A few weeks ago I (Myles) headed off for a ‘day trip’ with Rose Chirwa (ZM Project Officer) and a couple of others, to the Lower Shire for a review of the projects that ZEC operates in partnership with ZM to create income for church members and the local church.
It can be easy to become isolated from the reality of rural Malawi life as you buzz along in a Japanese built 4×4, falling the couple of thousands feet down the escarpment from relative wealthy urban Blantyre to the flat floor of the rift valley that runs for thousands of miles north to Kenya, round Lake Victoria and beyond.
Once across the Shire River and off the tar road, it was a further 30km cruise along a rutted stony dust track to our first stop at Dzinthenga ZEC to check up on the progress of their goat breeding project
I was shocked as I looked out from the relative comfort of the truck to see how – compared to Ruth and my last visit in early 2015 – a year of drought had left the countryside a semi-desert dust bowl.
But, it was only when we arrived at this first stop that we were finally shaken out of our fragile comfort as we found a rear tyre fast deflating.
OK, Myles thought, time to show my tyre changing skills. But, oops, the wheel spanner was nowhere to be seen after the recent work done on the truck! As the hot sun got higher, our water supply became depleted, and our phone batteries flattened. We suddenly began to realise how remote we actually were, and face the possibility of an unexpected night out if we ended up having to get a mechanic down from Blantyre. We were beginning to get a little taste of how vulnerable our local brothers and sisters in the Lower Shire are to the uncertainties of Malawi life.
However, at this stage Malawi hospitality really kicked in! There was a murmur of voices, and out of the bush came two young men with a wheel spanner! Great. Only now did we find that the wheel nuts had been very well tightened by machine when the new tyres were put on! Much African muscle (and a Scots weight) was applied and after a half-hour or so of grunting in the sun the wheel nuts were slackened. Only then did we find that the spare was so flat it would be dangerous to drive with. No problem, off again scurried the two young men to return with a powerful bicycle pump. Another half-hour of vigorous pumping and, hey presto, a usable spare tyre. Only then did we find that the replacement jack in the car was too short to raise the truck high enough for the flat tyre to clear the ground.
No problem, off again scurried the two young men to return with a big lump of wood, two flat rocks, and a half dozen strong villagers. The big heavy Toyota truck was manhandled up six inches or so, the big log jambed under the axle, the rocks were then placed under the jack and the truck raised another few inches. Off came the blown out tyre and … oh oh, the truck was still not high enough to get the new, fully inflated spare tyre on the truck. What now?
No problem, off again scurried one of the young men. Ah! Malawian lateral thinking, he came back with the ubiquitous Malawian hoe that is used to do everything in the maize ‘gardens’ of Malawi. A few minutes digging under the wheel arch and the new tyre could now be slotted on!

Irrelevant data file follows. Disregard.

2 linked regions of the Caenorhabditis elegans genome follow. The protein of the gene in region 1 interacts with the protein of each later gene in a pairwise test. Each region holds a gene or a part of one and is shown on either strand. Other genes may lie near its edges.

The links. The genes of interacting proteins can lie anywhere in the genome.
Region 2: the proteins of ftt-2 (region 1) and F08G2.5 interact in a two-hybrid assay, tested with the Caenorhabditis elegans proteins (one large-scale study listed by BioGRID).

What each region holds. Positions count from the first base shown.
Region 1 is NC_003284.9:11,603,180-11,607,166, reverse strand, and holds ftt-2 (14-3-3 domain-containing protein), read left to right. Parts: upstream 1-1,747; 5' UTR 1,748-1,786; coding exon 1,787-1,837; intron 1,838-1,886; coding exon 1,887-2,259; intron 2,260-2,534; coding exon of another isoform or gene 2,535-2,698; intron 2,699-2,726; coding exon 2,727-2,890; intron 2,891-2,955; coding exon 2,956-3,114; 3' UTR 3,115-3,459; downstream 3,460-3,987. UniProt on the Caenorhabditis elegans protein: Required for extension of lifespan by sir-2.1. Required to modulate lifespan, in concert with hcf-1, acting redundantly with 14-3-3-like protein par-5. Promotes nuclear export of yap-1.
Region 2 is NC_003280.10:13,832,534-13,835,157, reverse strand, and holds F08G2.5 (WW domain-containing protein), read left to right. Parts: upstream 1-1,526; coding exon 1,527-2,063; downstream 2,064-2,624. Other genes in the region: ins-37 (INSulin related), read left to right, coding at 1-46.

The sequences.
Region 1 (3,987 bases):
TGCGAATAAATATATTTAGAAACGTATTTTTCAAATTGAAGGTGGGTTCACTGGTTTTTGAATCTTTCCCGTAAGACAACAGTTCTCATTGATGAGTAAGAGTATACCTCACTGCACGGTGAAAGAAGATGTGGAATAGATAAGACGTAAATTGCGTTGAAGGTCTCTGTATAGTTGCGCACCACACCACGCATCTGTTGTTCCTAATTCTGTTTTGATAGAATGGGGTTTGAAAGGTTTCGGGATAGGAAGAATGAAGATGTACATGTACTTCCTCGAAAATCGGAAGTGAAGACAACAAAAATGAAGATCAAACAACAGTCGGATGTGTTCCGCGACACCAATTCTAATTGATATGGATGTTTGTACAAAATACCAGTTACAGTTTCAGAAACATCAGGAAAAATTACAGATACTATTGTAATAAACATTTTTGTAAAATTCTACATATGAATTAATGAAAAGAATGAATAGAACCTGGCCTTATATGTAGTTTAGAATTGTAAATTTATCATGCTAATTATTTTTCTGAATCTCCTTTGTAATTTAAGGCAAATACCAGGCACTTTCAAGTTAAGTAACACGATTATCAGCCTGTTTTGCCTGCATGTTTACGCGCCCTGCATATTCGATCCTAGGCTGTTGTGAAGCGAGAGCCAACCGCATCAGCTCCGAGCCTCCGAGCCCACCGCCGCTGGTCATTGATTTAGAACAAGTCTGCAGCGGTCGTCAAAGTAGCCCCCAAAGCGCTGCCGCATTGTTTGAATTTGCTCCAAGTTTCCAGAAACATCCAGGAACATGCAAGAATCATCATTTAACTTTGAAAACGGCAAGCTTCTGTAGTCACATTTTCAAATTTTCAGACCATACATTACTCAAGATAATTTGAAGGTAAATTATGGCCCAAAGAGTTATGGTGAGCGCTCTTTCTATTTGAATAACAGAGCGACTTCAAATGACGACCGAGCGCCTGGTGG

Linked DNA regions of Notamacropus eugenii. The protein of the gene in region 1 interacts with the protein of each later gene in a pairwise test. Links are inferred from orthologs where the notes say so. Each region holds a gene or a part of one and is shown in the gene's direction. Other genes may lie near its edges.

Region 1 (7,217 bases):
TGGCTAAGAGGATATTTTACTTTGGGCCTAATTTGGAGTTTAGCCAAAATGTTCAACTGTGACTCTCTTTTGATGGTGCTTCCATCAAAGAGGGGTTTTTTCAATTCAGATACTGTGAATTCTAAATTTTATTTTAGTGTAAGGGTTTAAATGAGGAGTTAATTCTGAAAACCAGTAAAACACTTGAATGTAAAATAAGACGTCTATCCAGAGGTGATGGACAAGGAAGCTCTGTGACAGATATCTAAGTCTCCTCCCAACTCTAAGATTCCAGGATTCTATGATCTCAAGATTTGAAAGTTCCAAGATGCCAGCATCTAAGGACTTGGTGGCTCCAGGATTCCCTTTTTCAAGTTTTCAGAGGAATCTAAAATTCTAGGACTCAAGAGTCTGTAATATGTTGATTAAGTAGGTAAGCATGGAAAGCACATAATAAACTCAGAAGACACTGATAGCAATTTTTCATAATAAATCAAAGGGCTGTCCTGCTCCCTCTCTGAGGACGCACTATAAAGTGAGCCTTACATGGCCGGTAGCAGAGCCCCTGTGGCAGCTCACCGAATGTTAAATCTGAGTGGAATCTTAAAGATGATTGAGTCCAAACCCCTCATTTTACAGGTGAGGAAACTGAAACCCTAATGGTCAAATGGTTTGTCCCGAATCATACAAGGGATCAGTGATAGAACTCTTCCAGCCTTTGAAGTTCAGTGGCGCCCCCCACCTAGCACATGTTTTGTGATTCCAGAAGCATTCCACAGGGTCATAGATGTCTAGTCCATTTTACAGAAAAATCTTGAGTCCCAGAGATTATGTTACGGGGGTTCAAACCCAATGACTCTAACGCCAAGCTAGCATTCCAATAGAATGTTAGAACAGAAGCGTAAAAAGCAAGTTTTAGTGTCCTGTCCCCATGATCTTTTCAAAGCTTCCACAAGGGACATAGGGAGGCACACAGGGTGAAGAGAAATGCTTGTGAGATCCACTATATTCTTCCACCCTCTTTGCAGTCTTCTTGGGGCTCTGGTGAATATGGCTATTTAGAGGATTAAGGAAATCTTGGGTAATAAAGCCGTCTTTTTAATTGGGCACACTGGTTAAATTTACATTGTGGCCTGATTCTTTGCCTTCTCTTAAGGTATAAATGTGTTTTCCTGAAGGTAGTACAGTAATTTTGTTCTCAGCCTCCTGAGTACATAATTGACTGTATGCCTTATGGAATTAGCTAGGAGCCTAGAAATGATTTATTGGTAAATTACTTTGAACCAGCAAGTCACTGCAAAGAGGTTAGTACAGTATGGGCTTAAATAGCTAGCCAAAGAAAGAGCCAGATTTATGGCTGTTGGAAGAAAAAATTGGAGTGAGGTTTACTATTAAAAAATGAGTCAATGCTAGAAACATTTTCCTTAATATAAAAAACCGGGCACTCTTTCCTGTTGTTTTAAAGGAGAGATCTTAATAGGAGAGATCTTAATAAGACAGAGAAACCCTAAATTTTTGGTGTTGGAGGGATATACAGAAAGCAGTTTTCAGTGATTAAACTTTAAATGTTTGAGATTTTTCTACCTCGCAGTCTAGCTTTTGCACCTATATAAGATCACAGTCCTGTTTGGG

Needless to say, with no spare and still another 40Km or so of dirt road driving to go, we did a quick deal and the two key young men (one nicknamed “Brains” and the other “Brawn” for obvious reasons) jumped in the back of the pick-up to stay with us the rest of the day!
And it was important that we went on, because our next stop was to distribute goats to two needy communities at Chapananga Trading Centre and Kabalalika ZEC. All went well, but the closer we got to the Mozambique border the clearer it was that people – if not starving – are certainly getting very hungry. And in such a situation the ‘loan’ of a goat can make all the difference to the livelihood of a family.
The beauty of this project is that in Malawi almost everyone knows how to keep a goat, the goat will eat almost anything, the young females are very quickly reproductive, and the gestation period is short. So rapid multiplication quickly pays back the initial investment. And the recipients ‘repay’ the initial gift by passing their first-born kid on – through the local church – to another needy neighbour.
We gave one aged Agogo (grandmother) a lift back home with her new goat who she insisted on calling ‘Zambezi’ in our honour. As she proudly pointed out her home, she explained how all her children had pre-deceased her and she felt very alone. She was overjoyed at how this goat would mean so much for her comfort in her remaining years.
It was with some relief that we turned round and headed back for Blantyre. Little did we know how much ‘Brains’ and ‘Brawn’ would again be needed to help us with an hour or so of excavation (and fervent prayer!) as I got the truck stuck up to the axles in the sandy bed of a dried out river. But, eventually we were driving back up the escarpment towards Blantyre as the quintessential bright red/orange setting sun of Malawi turned the Shire river below us into a red flashing snake.
Quite a day trip! And one with an unlooked-for taste of that mixture of despair and isolation, hospitality and generosity, that is the nature of life and work for so many of our brothers and sisters here in Malawi: The warm heart of Africa.